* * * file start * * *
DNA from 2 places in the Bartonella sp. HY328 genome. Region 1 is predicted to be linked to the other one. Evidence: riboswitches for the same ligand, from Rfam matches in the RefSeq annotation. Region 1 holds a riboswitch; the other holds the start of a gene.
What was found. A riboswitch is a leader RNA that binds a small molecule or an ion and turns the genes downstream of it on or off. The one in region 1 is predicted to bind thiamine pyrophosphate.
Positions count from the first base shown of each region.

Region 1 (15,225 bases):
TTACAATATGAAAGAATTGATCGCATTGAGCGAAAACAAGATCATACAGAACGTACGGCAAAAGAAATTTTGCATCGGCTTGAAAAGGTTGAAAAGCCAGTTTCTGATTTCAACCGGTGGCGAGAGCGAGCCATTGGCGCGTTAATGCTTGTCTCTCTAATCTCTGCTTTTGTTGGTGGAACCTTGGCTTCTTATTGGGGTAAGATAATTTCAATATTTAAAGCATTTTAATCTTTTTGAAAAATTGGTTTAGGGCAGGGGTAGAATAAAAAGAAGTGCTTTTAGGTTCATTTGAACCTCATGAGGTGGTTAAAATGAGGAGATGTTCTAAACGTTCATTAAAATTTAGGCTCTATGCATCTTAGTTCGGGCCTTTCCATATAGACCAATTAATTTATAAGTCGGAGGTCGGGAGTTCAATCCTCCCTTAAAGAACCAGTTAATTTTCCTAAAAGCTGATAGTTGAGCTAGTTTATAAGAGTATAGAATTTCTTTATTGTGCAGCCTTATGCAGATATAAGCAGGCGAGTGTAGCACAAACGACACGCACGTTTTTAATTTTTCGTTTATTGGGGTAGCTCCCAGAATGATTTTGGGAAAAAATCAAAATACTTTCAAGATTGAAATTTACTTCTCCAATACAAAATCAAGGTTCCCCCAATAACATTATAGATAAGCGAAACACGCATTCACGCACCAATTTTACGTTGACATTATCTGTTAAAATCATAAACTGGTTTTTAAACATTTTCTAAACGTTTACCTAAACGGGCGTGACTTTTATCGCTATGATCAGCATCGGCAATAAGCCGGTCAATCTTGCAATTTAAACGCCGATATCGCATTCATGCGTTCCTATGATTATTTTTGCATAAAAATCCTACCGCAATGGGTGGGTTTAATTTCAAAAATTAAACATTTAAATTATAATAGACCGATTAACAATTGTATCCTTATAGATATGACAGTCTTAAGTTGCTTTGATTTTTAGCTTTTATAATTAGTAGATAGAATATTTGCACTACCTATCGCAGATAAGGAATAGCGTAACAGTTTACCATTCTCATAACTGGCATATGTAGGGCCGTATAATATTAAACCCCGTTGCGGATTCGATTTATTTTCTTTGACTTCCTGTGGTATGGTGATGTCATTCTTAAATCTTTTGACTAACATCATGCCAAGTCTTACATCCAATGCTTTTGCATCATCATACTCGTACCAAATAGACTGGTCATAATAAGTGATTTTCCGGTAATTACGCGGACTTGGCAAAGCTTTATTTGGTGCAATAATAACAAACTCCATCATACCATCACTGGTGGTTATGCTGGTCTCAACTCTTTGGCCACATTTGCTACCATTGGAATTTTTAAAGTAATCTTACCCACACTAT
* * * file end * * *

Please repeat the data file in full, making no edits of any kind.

DNA from 2 places in the Bartonella sp. HY328 genome. Region 1 is predicted to be linked to the other one. Evidence: riboswitches for the same ligand, from Rfam matches in the RefSeq annotation. Region 1 holds a riboswitch; the other holds the start of a gene.
What was found. A riboswitch is a leader RNA that binds a small molecule or an ion and turns the genes downstream of it on or off. The one in region 1 is predicted to bind thiamine pyrophosphate.
Positions count from the first base shown of each region.

Region 1 (15,225 bases):
TTACAATATGAAAGAATTGATCGCATTGAGCGAAAACAAGATCATACAGAACGTACGGCAAAAGAAATTTTGCATCGGCTTGAAAAGGTTGAAAAGCCAGTTTCTGATTTCAACCGGTGGCGAGAGCGAGCCATTGGCGCGTTAATGCTTGTCTCTCTAATCTCTGCTTTTGTTGGTGGAACCTTGGCTTCTTATTGGGGTAAGATAATTTCAATATTTAAAGCATTTTAATCTTTTTGAAAAATTGGTTTAGGGCAGGGGTAGAATAAAAAGAAGTGCTTTTAGGTTCATTTGAACCTCATGAGGTGGTTAAAATGAGGAGATGTTCTAAACGTTCATTAAAATTTAGGCTCTATGCATCTTAGTTCGGGCCTTTCCATATAGACCAATTAATTTATAAGTCGGAGGTCGGGAGTTCAATCCTCCCTTAAAGAACCAGTTAATTTTCCTAAAAGCTGATAGTTGAGCTAGTTTATAAGAGTATAGAATTTCTTTATTGTGCAGCCTTATGCAGATATAAGCAGGCGAGTGTAGCACAAACGACACGCACGTTTTTAATTTTTCGTTTATTGGGGTAGCTCCCAGAATGATTTTGGGAAAAAATCAAAATACTTTCAAGATTGAAATTTACTTCTCCAATACAAAATCAAGGTTCCCCCAATAACATTATAGATAAGCGAAACACGCATTCACGCACCAATTTTACGTTGACATTATCTGTTAAAATCATAAACTGGTTTTTAAACATTTTCTAAACGTTTACCTAAACGGGCGTGACTTTTATCGCTATGATCAGCATCGGCAATAAGCCGGTCAATCTTGCAATTTAAACGCCGATATCGCATTCATGCGTTCCTATGATTATTTTTGCATAAAAATCCTACCGCAATGGGTGGGTTTAATTTCAAAAATTAAACATTTAAATTATAATAGACCGATTAACAATTGTATCCTTATAGATATGACAGTCTTAAGTTGCTTTGATTTTTAGCTTTTATAATTAGTAGATAGAATATTTGCACTACCTATCGCAGATAAGGAATAGCGTAACAGTTTACCATTCTCATAACTGGCATATGTAGGGCCGTATAATATTAAACCCCGTTGCGGATTCGATTTATTTTCTTTGACTTCCTGTGGTATGGTGATGTCATTCTTAAATCTTTTGACTAACATCATGCCAAGTCTTACATCCAATGCTTTTGCATCATCATACTCGTACCAAATAGACTGGTCATAATAAGTGATTTTCCGGTAATTACGCGGACTTGGCAAAGCTTTATTTGGTGCAATAATAACAAACTCCATCATACCATCACTGGTGGTTATGCTGGTCTCAACTCTTTGGCCACATTTGCTACCATTGGAATTTTTAAAGTAATCTTACCCACACTAT